In the Opening Up Middle English Manuscripts textbook chapter “The Power of Images,” there is much discussion revolving around the religious ethics behind images, but not a great deal of attention is paid to how these images change the readership experience. Take Piers Plowman, I was exposed to these images before we were assigned the reading, so my visualization is largely informed by the images now that I am reading. Would my Piers Plowman experience be different if I never saw them?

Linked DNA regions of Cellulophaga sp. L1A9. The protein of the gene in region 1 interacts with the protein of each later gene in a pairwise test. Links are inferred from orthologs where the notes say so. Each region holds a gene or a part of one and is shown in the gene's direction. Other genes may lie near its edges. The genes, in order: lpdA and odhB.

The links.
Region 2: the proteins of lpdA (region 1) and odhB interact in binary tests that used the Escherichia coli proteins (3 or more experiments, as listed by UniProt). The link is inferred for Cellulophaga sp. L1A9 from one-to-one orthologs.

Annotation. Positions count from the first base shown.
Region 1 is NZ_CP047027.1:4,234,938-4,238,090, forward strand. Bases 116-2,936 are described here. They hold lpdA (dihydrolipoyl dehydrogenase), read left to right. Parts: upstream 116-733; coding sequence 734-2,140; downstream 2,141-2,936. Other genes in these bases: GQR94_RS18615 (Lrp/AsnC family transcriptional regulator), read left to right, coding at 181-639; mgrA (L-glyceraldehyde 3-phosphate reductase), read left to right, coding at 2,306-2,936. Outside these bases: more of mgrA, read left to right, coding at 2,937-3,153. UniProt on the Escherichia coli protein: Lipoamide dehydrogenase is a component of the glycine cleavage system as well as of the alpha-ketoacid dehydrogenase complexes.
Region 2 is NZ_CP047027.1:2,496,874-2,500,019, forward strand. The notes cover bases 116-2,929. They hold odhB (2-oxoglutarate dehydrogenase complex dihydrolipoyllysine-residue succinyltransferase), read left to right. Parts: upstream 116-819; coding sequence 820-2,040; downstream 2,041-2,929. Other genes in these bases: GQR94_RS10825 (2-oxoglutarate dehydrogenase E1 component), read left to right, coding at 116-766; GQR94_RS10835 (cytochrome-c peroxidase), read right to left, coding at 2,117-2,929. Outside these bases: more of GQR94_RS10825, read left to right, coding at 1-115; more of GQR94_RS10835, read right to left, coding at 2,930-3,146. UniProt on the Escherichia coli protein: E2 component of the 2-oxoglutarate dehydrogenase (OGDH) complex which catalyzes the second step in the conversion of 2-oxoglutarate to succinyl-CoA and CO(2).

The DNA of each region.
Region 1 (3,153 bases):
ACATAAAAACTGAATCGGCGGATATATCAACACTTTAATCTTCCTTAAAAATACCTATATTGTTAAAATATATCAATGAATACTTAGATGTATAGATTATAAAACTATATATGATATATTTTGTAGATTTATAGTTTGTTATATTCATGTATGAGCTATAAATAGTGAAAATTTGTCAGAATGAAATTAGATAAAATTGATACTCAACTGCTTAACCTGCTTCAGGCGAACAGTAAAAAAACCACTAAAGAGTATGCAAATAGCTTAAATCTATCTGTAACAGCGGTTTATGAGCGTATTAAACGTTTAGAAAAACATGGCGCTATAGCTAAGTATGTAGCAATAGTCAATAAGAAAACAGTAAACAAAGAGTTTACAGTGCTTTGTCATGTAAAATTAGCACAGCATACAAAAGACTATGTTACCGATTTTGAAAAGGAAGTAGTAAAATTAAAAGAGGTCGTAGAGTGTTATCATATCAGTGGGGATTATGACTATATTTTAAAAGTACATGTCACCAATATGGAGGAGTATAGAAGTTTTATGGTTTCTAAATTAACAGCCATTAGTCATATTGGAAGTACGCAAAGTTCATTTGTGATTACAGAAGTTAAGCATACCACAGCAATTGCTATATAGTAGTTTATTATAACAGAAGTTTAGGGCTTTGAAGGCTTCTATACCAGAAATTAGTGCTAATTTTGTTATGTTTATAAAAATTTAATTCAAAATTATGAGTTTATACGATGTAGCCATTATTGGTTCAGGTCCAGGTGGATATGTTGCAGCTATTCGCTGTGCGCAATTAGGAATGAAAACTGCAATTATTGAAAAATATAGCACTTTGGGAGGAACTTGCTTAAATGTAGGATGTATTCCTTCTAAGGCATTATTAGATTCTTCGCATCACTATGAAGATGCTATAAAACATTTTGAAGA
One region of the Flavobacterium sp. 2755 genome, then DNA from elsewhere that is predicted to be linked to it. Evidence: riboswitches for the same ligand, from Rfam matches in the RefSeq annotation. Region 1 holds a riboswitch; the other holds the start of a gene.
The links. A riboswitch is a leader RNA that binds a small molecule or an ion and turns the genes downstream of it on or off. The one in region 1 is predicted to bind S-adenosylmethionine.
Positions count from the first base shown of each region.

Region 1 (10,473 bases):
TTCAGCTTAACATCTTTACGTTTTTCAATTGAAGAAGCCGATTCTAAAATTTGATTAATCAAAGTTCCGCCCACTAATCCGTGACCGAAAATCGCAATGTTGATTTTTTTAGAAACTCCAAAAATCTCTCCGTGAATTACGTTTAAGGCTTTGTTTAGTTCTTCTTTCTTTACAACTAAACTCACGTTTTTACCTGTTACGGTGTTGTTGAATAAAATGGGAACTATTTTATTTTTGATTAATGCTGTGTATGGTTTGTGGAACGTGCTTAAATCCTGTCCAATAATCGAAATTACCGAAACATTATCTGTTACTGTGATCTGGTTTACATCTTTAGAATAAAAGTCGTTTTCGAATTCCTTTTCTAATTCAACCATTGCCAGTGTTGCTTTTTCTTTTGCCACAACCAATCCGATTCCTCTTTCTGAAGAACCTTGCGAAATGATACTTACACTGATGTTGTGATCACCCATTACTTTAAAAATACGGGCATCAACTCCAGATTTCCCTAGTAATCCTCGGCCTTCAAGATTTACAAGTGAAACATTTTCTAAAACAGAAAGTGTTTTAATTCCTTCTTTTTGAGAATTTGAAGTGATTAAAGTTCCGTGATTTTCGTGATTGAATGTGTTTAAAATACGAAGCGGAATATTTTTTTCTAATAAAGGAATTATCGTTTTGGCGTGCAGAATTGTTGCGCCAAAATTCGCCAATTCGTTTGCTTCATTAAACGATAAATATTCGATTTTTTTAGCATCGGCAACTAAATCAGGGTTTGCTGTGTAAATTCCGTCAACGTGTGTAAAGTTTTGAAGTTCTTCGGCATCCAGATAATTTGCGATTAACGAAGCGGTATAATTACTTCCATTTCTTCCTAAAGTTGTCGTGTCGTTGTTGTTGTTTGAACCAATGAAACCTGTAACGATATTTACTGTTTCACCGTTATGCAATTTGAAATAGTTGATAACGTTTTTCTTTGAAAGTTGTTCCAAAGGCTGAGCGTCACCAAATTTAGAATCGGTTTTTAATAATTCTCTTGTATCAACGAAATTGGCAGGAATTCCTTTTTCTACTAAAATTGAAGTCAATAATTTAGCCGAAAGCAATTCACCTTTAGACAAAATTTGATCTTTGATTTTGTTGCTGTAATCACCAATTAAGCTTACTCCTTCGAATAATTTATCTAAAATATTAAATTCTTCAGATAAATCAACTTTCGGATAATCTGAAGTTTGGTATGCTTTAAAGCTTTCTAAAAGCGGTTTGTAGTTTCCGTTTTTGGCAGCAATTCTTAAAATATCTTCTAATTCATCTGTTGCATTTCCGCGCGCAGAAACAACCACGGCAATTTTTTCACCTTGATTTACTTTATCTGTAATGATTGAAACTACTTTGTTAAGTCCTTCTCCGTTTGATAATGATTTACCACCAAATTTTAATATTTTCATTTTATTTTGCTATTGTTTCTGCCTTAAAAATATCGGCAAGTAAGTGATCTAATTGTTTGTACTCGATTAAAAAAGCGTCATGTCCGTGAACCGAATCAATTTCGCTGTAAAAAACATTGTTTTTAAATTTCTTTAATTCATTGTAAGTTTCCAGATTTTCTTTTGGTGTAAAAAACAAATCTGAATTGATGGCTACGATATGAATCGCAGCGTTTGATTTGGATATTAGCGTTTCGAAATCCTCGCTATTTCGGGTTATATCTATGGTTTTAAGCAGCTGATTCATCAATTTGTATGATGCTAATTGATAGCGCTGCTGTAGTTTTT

In observing the Prick of Conscience manuscript, the texts analyzes the apparent emotion with which the scribe also illustrates the story. The author demonstrates a desire for the manuscript to carry a significant aesthetic value, as the script form, color, and placement work in tandem to develop the story’s narrative. The OUMEM’s authors make note of the manuscript’s aesthetic as a priority for the script’s creator, claiming that they express “triumphant enthusiasm as having ‘delivered’ the poem” (OUMEM 200) a feat celebrated by the proud stork image at the story’s end. I think this idea is a part of an interesting conversation that continues to this day- is our experience with literature maximized or diminished by invoking our senses beyond text? For the time Prick of Conscience, Piers Plowman and others were produced, the use of illustrations was revolutionary for the reader experience. With every page, the narration was teamed with images which worked in tandem with text to tell a story, so the authors fully committed to this dynamic. In a way, this literary “experience” fits on a sensory spectrum that continues to stretch with time, as images, sounds and texts are continually merged in experimental ways through movies, shows and other mediums of entertainment. Thus, to this day we find ourselves space with literature not unlike that experienced in 14th century England.